OpED

GERALDINE NABABIITTO: 36 years of Liberation; Social Media as a force for good

Before the advent of Social Media, we had Newspapers, Magazines, and analog broadcasts via first radio (AM and FM) and then Television. These forms of media are broadly classified as “Traditional Media.” In typical traditional African society, traditional media also included the use of Drums.

Technological advances in deployment of the Wide World Web from a military application to a universal one in the 1980s AS well as the introduction of Personal Computers (PCs) running the revolutionary Windows95 changed the Media Landscape.

In particular Microsoft’s launch of the pioneer Myspace social media platform on August 1 2003 AND the subsequent quantum leap in Mobile telephony capacity dramatically altered the Media Space.
Today we are in what some have termed as the “gig economy”. We live in a time where so-called “handheld devices” are the major source of information sharing.

These devices seamlessly connect to our televisions sets, washing machines as well as refrigerators. These devices now connect with “wearables” – smart watches and smart glasses which aside from being fashionable aesthetics, help monitor our heart beats, number of calories burnt during a workout etc.

The convenience afforded us by Social Media and advances in technology such as handhelds and wearables is sometimes abused by some young Ugandans.
In some instances young girls and boys have used platforms such as Facebook to engage in lewd acts. Others have engaged in the shameful habit of insulting our senior political and religious leaders. Others are engaged in fraudulent acts.

To weed Social Media of fraudsters and hecklers, often working to undermine government social media communications as well as costing our economy millions of shillings, Ministry of ICT&NG continues to promote understanding of the “Access to Information Act” as well as to educate the citizenry on what the “Misuse of Information” Act entails.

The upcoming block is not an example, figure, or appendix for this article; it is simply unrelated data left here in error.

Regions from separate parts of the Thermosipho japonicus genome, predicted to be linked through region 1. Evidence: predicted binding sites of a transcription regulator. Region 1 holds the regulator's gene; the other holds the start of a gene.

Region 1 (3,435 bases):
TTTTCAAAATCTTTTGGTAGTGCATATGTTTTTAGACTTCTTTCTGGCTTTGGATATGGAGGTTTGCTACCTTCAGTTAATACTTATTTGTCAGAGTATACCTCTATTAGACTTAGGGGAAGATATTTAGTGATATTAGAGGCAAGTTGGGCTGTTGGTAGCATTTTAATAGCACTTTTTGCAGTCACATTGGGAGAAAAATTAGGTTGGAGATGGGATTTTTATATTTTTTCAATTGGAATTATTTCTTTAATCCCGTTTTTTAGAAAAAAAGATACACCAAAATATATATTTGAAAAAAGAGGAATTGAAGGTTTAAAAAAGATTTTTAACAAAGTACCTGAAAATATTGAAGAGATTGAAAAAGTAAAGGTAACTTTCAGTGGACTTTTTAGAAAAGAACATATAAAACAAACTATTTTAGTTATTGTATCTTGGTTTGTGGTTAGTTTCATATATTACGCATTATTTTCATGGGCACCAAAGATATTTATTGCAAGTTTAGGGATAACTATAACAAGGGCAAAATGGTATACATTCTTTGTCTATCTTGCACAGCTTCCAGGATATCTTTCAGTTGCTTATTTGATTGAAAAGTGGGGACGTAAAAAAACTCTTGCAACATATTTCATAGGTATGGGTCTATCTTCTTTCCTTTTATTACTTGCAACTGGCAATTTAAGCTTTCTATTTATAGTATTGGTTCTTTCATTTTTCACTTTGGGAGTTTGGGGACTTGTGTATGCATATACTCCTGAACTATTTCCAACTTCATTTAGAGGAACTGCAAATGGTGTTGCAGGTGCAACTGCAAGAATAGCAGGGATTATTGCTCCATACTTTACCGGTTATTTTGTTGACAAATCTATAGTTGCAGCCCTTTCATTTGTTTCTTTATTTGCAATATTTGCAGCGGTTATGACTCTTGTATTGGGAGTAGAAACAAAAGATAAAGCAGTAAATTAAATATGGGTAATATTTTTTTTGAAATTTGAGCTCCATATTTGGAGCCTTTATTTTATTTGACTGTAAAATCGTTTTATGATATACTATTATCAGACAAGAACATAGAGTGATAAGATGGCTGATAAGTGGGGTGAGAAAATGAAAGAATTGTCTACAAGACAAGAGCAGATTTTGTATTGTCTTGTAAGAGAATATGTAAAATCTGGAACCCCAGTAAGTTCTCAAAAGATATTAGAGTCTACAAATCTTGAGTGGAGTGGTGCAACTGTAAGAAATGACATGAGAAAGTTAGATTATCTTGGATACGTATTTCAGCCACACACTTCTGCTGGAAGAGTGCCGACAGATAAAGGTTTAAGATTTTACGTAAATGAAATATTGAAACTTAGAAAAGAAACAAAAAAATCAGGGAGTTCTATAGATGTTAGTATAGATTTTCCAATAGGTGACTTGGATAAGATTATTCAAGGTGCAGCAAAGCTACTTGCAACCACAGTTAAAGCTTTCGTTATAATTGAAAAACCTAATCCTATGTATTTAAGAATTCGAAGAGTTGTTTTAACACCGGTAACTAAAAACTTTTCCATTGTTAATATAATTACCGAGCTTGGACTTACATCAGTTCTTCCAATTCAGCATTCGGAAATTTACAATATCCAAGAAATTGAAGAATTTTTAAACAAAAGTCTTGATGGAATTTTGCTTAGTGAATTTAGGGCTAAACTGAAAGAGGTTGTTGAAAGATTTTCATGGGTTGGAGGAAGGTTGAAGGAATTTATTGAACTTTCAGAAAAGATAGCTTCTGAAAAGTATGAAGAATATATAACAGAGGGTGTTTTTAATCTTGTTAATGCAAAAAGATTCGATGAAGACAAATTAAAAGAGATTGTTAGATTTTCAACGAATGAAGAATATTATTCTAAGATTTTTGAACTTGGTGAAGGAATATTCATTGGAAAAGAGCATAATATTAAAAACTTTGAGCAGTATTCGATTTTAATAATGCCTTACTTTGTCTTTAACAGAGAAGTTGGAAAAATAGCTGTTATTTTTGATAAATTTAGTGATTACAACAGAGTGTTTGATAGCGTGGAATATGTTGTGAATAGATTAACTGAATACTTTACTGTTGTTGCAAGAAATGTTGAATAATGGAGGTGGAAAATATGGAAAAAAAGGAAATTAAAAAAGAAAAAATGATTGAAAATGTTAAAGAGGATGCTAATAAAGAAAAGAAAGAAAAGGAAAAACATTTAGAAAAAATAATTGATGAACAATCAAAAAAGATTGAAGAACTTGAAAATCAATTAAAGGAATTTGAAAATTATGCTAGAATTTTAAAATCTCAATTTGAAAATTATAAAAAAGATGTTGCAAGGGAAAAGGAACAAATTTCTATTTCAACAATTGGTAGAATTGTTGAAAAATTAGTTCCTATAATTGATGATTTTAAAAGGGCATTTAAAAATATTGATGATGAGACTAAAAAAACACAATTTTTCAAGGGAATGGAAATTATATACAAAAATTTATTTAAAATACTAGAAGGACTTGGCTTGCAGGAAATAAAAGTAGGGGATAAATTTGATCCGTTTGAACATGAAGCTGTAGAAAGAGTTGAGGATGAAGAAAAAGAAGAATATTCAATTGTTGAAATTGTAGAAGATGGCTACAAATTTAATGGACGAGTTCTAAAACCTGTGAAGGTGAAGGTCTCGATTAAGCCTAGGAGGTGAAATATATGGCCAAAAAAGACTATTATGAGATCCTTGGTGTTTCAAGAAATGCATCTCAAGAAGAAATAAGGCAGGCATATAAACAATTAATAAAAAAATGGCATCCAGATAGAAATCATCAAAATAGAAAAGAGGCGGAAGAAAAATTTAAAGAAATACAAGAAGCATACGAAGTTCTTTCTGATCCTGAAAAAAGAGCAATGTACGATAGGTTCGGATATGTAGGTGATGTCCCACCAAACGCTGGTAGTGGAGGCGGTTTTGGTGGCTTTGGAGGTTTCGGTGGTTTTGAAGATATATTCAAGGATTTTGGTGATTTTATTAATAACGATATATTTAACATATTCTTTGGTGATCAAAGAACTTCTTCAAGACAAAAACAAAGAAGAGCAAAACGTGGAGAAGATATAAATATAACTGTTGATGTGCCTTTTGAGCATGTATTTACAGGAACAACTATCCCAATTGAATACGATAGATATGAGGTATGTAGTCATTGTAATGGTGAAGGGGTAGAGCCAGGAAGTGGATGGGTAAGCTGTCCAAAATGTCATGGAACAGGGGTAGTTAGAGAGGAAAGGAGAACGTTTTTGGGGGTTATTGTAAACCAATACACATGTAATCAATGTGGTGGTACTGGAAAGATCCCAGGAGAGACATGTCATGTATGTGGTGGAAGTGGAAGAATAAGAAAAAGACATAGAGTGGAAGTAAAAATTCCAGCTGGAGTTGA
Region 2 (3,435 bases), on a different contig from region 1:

Article 43 of our Constitution underlines some limitations on rights and freedoms, including freedom of speech and expression. Section 1 reads: “In the enjoyment of the rights and freedoms prescribed in this chapter, no person shall prejudice the fundamental or other human rights and freedoms of others or public interest.”

Understanding these Acts is critical. The rising tide of inflammatory and disparaging language used against the Commander in chief (CiC), the Commander of Land Forces and sadder still, against the necessary actions of our Uganda Peoples’ Defense Forces and Forces armées de la république démocratique du Congo (FARDC) against the terror outfit of Allied Democratic Forces (ADF) in the Democratic Republic of Congo (DRC) is a measure of extent of betrayal of our country.

It’s not uncommon to find members of the political opposition using abusive language in reference to military and civil leaders such as Lt. Gen. Muhozi Kainerugaba. Granted, we might agree that some of his supporters at times display “excitement” in their praise of him – declaring him the greatest general of our time! But this is no excuse for the likes of Mr. Kakwenza and the once Honorable Kyagulanyi to take to social media and engage in an orgy of insults against his person.

As David Stern noted in his work aptly titled The Twitter War: Social Media’s Role in Ukraine Unrest – “War and Civil conflict have always been a fertile breeding ground for untruths – facts are bent, slanted, and created out of whole cloth. Think of the commonly held belief during world War 1 that Germans bayoneted Belgian babies. Such urban myths spring up and influence not only public opinion but sometimes the trajectory of the violence as well.”

I say Social media can be a point of good in our societies. We should realise the hidden power of social media to transform societies, individuals and yes, even government policies. Social media platforms can help spread peace, encourage dialogue among people from different religious backgrounds and nationalities. It can change attitudes, promote tolerance and mutual understanding.

Our constitution empowers the president to preserve and protect our territorial integrity. ADF operates from bases in Eastern DRC where they have killed at least 1000 civilians since 2020. ADF killed Gen.Katumba’s daughter as well as nearly 15 other Ugandans in Kampala last year.

These acts were the sticks that were used to sound the war drums. As we celebrate our 36th Liberation day, let us all in our citizen duty reject the misuse of Social Media by the Kakwenza’s of this world.

The writer works with the Ministry of ICT&NG.

Click to comment

Dear our estimated reader, what is your take about this topic?

Most Popular

To Top